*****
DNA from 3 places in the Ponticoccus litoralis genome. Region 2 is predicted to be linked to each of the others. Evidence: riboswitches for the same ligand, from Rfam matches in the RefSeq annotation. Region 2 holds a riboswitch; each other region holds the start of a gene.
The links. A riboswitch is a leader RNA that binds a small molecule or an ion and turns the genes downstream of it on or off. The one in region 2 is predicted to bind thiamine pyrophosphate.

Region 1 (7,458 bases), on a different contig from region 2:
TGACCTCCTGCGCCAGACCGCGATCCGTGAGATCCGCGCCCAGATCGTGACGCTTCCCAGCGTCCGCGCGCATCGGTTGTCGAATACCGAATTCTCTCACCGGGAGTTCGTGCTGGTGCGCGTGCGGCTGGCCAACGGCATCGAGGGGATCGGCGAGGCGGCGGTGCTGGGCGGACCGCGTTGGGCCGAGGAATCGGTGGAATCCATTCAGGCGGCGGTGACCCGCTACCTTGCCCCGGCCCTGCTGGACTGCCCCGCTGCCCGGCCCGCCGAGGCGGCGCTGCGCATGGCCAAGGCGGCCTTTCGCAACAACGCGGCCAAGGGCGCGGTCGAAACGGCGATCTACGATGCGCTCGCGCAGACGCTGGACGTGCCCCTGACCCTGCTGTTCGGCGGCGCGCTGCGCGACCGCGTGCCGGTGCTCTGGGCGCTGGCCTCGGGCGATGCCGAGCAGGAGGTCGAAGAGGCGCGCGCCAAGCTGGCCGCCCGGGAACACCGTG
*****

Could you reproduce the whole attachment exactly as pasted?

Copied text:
DNA from 3 places in the Ponticoccus litoralis genome. Region 2 is predicted to be linked to each of the others. Evidence: riboswitches for the same ligand, from Rfam matches in the RefSeq annotation. Region 2 holds a riboswitch; each other region holds the start of a gene.
The links. A riboswitch is a leader RNA that binds a small molecule or an ion and turns the genes downstream of it on or off. The one in region 2 is predicted to bind thiamine pyrophosphate.

Region 1 (7,458 bases), on a different contig from region 2:
TGACCTCCTGCGCCAGACCGCGATCCGTGAGATCCGCGCCCAGATCGTGACGCTTCCCAGCGTCCGCGCGCATCGGTTGTCGAATACCGAATTCTCTCACCGGGAGTTCGTGCTGGTGCGCGTGCGGCTGGCCAACGGCATCGAGGGGATCGGCGAGGCGGCGGTGCTGGGCGGACCGCGTTGGGCCGAGGAATCGGTGGAATCCATTCAGGCGGCGGTGACCCGCTACCTTGCCCCGGCCCTGCTGGACTGCCCCGCTGCCCGGCCCGCCGAGGCGGCGCTGCGCATGGCCAAGGCGGCCTTTCGCAACAACGCGGCCAAGGGCGCGGTCGAAACGGCGATCTACGATGCGCTCGCGCAGACGCTGGACGTGCCCCTGACCCTGCTGTTCGGCGGCGCGCTGCGCGACCGCGTGCCGGTGCTCTGGGCGCTGGCCTCGGGCGATGCCGAGCAGGAGGTCGAAGAGGCGCGCGCCAAGCTGGCCGCCCGGGAACACCGTG